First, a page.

A year ago Eric Hobsbawm published a collection of his political essays over the last decade called Politics For a Rational Left. Reading them, I never doubted that they served the cause of leftist rationality. No one has looked at British politics with a clearer eye. In his critique of Thatcherism, his opposition to the hard left, his refusal of Labourite sentimentality, his sensible strategic proposals, Hobsbawm has provided a model of intellectual engagement. But rational leftists have always had trouble with nationalism, and this new book is a catalog of Hobsbawm's troubles.
It is organized as a work of historical scholarship, and the survey of nationalist politics since the French Revolution is brilliantly done. Hobsbawm is a master of reference; his narrative is rich with examples drawn from the history of every nation, proto-nation, and would-be nation on the European continent. (He has little to say about the rest of the world.) But for reasons that go to the heart of his troubles, he tells no extended stories. His examples are like witnesses at a trial, called to the stand, asked a few questions, hastily dismissed; they are not allowed, as it were, to speak for themselves. This is historical scholarship with a polemical purpose. Hobsbawm wants us to reach a verdict on nationalism that its program is wrong, its myths dangerous, its reality ugly.
Myth is the dominant idea. The immediate point of Hobsbawm's survey is that the claims that modern nationalists make when they demand statehood and sovereignty are false. Above all, the nation is not an ancient community. Nationalism, according to Hobsbawm, rarely reflects a long-term tradition or a coherent way of life. Nor is it necessarily founded on a common language, or religion, or ethnicity, or historical experience. All these are more often the result of sovereignty than its reason: they are social artifacts, political constructions. The nation is an imagined (and, what is more, a newly imagined) community.
"Imagined community" is a phrase that Hobsbawm takes from the Cornell anthropologist Benedict Anderson, who, in his own book on nationalism, nowhere used it as a term of disparagement. But Hobsbawm seems to think that imagined communities serve ineffectively and inauthentically "to fill the emotional void left by the retreat or disintegration . . . of real human communities" (his italics). What these real communities were he does not tell us, and I have some difficulty imagining them. I can only imagine imagined (not the same as imaginary) communities - Christendom and Islam, say, or ancient Israel and ancient Rome.
Surely the unity of Saxons and Normans, of Scottish clans and Russian villages, was imagined. How could it not be? Except perhaps for mothers and children there are no natural ties among human beings. Even the family, or at least every particular structure of familial relationships, is imagined. Relationships depend on ideas; relationships are ideas. My connection to a blood relative in Miami is no less a function of my imagination than my connection to fellow Americans in Wyoming or fellow Jews in Romania. Saying this does not reduce the force or the value of the connections; I have a rich imagination. So does everybody else.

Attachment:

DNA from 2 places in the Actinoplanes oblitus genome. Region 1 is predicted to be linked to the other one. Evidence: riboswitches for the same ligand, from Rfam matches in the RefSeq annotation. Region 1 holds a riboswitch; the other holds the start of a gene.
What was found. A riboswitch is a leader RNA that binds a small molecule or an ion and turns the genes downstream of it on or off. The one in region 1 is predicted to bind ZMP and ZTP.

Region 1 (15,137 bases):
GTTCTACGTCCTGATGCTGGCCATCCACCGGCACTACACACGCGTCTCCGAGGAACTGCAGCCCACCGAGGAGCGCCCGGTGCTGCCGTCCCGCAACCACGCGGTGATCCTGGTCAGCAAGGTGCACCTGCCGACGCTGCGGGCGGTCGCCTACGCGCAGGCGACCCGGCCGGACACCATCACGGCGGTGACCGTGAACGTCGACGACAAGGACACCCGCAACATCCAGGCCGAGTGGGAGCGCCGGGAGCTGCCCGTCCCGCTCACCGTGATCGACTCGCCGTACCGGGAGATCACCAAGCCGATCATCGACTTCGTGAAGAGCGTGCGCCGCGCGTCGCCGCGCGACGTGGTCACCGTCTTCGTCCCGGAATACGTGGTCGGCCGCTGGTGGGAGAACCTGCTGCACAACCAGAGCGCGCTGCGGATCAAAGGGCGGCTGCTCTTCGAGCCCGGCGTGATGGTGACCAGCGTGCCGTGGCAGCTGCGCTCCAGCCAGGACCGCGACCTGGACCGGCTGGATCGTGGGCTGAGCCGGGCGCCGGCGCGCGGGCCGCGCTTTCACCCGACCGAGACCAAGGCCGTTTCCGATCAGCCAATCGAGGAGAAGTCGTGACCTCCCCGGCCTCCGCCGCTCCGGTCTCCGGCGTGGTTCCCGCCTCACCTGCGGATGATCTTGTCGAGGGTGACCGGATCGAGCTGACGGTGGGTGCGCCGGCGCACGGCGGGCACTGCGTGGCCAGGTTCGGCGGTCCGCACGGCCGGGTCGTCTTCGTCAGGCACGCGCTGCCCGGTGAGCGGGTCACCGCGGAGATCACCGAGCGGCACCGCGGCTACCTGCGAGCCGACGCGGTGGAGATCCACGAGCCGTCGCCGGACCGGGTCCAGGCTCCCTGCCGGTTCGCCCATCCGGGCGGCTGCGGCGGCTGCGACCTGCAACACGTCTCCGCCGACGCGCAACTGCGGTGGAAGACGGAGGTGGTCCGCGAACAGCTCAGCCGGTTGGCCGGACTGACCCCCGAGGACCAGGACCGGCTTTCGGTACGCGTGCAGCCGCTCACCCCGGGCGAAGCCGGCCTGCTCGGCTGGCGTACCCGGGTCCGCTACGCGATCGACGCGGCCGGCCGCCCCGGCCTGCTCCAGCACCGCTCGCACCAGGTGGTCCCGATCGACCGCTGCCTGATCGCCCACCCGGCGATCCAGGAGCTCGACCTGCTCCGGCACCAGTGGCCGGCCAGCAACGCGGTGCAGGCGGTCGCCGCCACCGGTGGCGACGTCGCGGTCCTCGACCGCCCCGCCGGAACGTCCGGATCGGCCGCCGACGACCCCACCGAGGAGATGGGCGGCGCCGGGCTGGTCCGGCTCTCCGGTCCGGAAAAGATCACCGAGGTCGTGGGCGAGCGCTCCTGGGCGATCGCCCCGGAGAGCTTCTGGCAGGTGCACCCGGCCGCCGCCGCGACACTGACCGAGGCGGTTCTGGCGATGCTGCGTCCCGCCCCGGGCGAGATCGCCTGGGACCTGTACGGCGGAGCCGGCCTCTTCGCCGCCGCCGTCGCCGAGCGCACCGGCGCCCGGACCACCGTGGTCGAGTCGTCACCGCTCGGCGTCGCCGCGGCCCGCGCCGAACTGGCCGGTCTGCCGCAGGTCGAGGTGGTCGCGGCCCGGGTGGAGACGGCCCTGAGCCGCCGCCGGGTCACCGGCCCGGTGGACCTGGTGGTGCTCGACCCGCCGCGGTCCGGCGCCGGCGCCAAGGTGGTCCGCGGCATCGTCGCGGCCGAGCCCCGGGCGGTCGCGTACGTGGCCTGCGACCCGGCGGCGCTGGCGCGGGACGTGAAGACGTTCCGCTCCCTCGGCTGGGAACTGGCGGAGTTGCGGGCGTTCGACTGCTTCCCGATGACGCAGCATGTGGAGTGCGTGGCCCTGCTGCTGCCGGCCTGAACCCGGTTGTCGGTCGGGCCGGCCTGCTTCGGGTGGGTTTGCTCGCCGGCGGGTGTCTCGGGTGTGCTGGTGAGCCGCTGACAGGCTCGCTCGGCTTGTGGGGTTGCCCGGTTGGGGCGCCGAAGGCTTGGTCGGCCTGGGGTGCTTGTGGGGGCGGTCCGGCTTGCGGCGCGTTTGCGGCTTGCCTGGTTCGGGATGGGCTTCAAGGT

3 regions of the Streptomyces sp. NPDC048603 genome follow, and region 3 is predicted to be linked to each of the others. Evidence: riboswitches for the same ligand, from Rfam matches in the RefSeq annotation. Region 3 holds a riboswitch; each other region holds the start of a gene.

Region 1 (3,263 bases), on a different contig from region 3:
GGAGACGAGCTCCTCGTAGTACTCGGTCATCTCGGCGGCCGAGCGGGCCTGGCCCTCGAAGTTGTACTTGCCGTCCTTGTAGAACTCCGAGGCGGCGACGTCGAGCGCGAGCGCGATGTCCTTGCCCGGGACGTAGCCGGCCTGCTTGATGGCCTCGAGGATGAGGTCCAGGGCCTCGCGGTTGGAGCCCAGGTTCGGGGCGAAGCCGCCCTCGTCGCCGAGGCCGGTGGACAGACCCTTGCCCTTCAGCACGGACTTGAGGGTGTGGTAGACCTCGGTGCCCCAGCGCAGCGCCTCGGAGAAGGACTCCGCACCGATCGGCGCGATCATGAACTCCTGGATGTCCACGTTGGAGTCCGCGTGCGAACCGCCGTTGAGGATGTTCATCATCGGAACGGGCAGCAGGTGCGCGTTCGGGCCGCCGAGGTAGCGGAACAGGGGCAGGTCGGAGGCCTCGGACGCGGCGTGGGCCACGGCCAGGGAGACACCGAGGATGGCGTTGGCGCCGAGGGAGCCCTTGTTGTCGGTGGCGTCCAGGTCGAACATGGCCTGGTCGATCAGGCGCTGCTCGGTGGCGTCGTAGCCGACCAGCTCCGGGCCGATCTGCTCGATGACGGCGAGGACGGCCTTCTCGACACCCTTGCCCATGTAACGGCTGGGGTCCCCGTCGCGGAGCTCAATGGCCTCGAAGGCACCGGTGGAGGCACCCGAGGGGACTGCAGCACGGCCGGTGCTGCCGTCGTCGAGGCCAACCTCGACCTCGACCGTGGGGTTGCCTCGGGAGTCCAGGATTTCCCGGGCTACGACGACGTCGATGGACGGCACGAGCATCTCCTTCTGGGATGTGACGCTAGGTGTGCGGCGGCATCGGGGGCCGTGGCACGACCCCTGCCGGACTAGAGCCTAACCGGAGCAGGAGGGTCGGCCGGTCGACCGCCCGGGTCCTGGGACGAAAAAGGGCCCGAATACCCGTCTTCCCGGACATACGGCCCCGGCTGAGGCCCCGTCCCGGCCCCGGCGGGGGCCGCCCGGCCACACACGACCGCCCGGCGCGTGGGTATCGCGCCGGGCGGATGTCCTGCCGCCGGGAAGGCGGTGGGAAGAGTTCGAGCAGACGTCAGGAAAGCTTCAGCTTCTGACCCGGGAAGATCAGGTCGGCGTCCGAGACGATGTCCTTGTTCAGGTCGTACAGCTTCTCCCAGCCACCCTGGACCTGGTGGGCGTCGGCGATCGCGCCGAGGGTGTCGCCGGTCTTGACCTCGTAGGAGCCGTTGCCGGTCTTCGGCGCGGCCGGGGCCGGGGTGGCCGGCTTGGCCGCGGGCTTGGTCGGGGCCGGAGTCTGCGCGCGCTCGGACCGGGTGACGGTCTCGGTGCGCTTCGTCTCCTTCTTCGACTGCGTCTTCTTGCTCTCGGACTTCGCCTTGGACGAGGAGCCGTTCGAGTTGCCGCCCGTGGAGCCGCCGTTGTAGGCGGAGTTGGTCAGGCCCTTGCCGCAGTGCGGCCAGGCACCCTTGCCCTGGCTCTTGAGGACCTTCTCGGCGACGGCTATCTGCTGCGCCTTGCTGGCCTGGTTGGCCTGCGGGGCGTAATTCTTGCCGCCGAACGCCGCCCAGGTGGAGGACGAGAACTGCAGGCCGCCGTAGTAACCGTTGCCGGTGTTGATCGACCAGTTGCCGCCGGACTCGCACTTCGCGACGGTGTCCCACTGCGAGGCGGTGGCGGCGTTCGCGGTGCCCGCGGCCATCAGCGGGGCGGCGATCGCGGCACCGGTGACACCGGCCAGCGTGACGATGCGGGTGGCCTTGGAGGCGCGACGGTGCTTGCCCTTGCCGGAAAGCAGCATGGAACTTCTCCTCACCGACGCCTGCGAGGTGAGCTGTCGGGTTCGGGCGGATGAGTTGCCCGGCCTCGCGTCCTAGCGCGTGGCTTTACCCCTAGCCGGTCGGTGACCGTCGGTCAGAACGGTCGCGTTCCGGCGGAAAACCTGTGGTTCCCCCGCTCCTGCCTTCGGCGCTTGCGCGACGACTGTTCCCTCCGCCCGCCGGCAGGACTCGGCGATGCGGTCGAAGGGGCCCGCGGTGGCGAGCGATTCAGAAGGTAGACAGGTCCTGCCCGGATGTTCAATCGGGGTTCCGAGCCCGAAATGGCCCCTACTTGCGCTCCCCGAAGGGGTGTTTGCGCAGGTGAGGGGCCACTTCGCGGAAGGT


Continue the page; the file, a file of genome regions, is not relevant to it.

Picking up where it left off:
Hobsbawm assumes the disvalue of imagined communities. That's why he spends so many pages demonstrating that the nation has no consistent origin in real communal life. He dispels all the myths, and as a result the phenomena become incomprehensible. Why is the nation such a powerful focus for thoughts and feelings, energy and commitment? At one point in his book, Hobsbawm asks a related question: Why did the left, during and after World War II, make such an effort to appropriate national and patriotic symbols? The point, he says, was "to refuse the devil's armies the monopoly of the best marching tunes." That is nicely put, but why were those the best marching tunes, the tunes to which people were most ready to march? This I don't think Hobsbawm ever explains. He writes as if men and women calling themselves nationalists are making a conceptual mistake - misunderstanding what a nation is - or falling into the darkness of unreason. One senses throughout the book that Hobsbawm is irritated by nationalism, like a respectable citizen confronting someone else's bad habits or nervous tics.
He would like to tell us that some group of people (the lower-middle-class intelligentsia is the most likely candidate: journalists, schoolteachers, provincial civil servants) perpetrated nationalism on everyone else. But he is much too good a historian for an argument like that. And so he makes the argument only while warning us against it, as in this discussion of language:
I do not wish to reduce linguistic nationalism
to a question of jobs, as vulgar materialistic
liberals used to reduce wars to a question of
the profits of armament firms. Nevertheless it
cannot be fully understood, and the opposition
to it even less, unless we see the vernacular
languages as, among other things, a vested interest
of the lesser examination-passing classes.
Yes, the lesser examination-passers (note the contempt) are important imaginers of the nation, carriers of nationalist ideology, political construction workers. But what they are able to make depends, in ways that Hobsbawm obscures as often as he clarifies, on what they have to work with. He quotes with approval a line from a nineteenth century Italian nationalist: "We have made Italy, now we have to make Italians." What Hobsbawm admires here is the frank admission that Italy was first made in the absence of Italians - that is, of a unified ethnic and linguistic group with a singular history. But this is a half-truth, as we can see if we reflect on how much easier it was to make Italians out of Neapolitans, Romans and Milanese than out of Libyans and Ethiopians.
Nations are imagined communities constructed out of the remains of earlier imagined communities. The construction is partly political, therefore coercive, but it is easier or harder, more coercive or less coercive, depending on what we might think of as the nearness of the old and new imaginings. Machiavelli one of the early imaginers of the Italian nation, has a nice image in The Prince of one political change leaving a "toothing-stone" for the next: a point of possible connection. Previous political changes, up and down the peninsula, had left their toothing-stones for Italian nationalism. Had they not done that, there would never have been an Italian nation but some other, or several others. These connections to the past don't make Italian nationalism real in Hobsbawm's sense, but they do explain why we are inclined to regard it as a legitimate politics, whereas the effort to make Italians out of Libyans or Frenchmen out of Algerians was illegitimate.